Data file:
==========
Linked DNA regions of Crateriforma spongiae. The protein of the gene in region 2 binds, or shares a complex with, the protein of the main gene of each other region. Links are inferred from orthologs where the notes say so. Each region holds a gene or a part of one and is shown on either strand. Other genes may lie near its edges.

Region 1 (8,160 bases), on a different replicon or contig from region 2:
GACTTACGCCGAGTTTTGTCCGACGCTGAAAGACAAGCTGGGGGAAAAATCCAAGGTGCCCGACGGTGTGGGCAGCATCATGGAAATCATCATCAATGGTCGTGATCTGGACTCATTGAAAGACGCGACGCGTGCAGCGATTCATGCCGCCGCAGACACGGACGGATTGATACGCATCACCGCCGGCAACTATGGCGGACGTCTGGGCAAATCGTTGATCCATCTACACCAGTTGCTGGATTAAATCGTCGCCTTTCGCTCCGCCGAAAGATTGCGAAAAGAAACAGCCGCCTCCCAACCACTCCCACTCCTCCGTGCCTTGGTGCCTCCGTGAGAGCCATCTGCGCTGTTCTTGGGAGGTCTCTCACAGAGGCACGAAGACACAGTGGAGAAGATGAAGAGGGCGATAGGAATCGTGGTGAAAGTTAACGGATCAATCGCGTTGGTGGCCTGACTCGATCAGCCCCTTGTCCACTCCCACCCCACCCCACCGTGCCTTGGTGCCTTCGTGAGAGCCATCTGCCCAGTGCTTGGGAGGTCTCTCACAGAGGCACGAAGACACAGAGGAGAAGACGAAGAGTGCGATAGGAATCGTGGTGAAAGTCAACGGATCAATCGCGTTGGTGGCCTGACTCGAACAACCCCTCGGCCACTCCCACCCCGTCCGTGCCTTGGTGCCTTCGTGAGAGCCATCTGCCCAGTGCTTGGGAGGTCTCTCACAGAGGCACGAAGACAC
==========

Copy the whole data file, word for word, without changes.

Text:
Linked DNA regions of Crateriforma spongiae. The protein of the gene in region 2 binds, or shares a complex with, the protein of the main gene of each other region. Links are inferred from orthologs where the notes say so. Each region holds a gene or a part of one and is shown on either strand. Other genes may lie near its edges.

Region 1 (8,160 bases), on a different replicon or contig from region 2:
GACTTACGCCGAGTTTTGTCCGACGCTGAAAGACAAGCTGGGGGAAAAATCCAAGGTGCCCGACGGTGTGGGCAGCATCATGGAAATCATCATCAATGGTCGTGATCTGGACTCATTGAAAGACGCGACGCGTGCAGCGATTCATGCCGCCGCAGACACGGACGGATTGATACGCATCACCGCCGGCAACTATGGCGGACGTCTGGGCAAATCGTTGATCCATCTACACCAGTTGCTGGATTAAATCGTCGCCTTTCGCTCCGCCGAAAGATTGCGAAAAGAAACAGCCGCCTCCCAACCACTCCCACTCCTCCGTGCCTTGGTGCCTCCGTGAGAGCCATCTGCGCTGTTCTTGGGAGGTCTCTCACAGAGGCACGAAGACACAGTGGAGAAGATGAAGAGGGCGATAGGAATCGTGGTGAAAGTTAACGGATCAATCGCGTTGGTGGCCTGACTCGATCAGCCCCTTGTCCACTCCCACCCCACCCCACCGTGCCTTGGTGCCTTCGTGAGAGCCATCTGCCCAGTGCTTGGGAGGTCTCTCACAGAGGCACGAAGACACAGAGGAGAAGACGAAGAGTGCGATAGGAATCGTGGTGAAAGTCAACGGATCAATCGCGTTGGTGGCCTGACTCGAACAACCCCTCGGCCACTCCCACCCCGTCCGTGCCTTGGTGCCTTCGTGAGAGCCATCTGCCCAGTGCTTGGGAGGTCTCTCACAGAGGCACGAAGACAC